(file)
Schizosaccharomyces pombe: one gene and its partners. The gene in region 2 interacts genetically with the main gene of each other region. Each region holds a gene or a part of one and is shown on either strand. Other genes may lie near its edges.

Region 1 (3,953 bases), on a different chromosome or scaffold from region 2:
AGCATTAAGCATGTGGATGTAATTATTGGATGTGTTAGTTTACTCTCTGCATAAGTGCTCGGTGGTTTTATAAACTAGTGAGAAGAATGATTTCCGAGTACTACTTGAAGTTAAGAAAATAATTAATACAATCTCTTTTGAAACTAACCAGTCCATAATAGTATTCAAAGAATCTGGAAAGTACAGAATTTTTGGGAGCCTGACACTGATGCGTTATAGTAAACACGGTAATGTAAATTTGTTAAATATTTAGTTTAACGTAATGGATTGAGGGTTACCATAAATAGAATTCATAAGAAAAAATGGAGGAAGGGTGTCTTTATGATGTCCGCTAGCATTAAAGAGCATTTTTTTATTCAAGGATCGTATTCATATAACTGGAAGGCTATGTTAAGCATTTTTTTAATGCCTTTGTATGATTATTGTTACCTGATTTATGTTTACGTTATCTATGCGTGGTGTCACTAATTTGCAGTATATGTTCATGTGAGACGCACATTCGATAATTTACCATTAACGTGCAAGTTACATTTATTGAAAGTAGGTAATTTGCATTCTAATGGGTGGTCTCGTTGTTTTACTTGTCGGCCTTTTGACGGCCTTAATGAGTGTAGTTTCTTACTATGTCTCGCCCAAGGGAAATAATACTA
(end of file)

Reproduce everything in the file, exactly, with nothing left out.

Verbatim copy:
Schizosaccharomyces pombe: one gene and its partners. The gene in region 2 interacts genetically with the main gene of each other region. Each region holds a gene or a part of one and is shown on either strand. Other genes may lie near its edges.

Region 1 (3,953 bases), on a different chromosome or scaffold from region 2:
AGCATTAAGCATGTGGATGTAATTATTGGATGTGTTAGTTTACTCTCTGCATAAGTGCTCGGTGGTTTTATAAACTAGTGAGAAGAATGATTTCCGAGTACTACTTGAAGTTAAGAAAATAATTAATACAATCTCTTTTGAAACTAACCAGTCCATAATAGTATTCAAAGAATCTGGAAAGTACAGAATTTTTGGGAGCCTGACACTGATGCGTTATAGTAAACACGGTAATGTAAATTTGTTAAATATTTAGTTTAACGTAATGGATTGAGGGTTACCATAAATAGAATTCATAAGAAAAAATGGAGGAAGGGTGTCTTTATGATGTCCGCTAGCATTAAAGAGCATTTTTTTATTCAAGGATCGTATTCATATAACTGGAAGGCTATGTTAAGCATTTTTTTAATGCCTTTGTATGATTATTGTTACCTGATTTATGTTTACGTTATCTATGCGTGGTGTCACTAATTTGCAGTATATGTTCATGTGAGACGCACATTCGATAATTTACCATTAACGTGCAAGTTACATTTATTGAAAGTAGGTAATTTGCATTCTAATGGGTGGTCTCGTTGTTTTACTTGTCGGCCTTTTGACGGCCTTAATGAGTGTAGTTTCTTACTATGTCTCGCCCAAGGGAAATAATACTA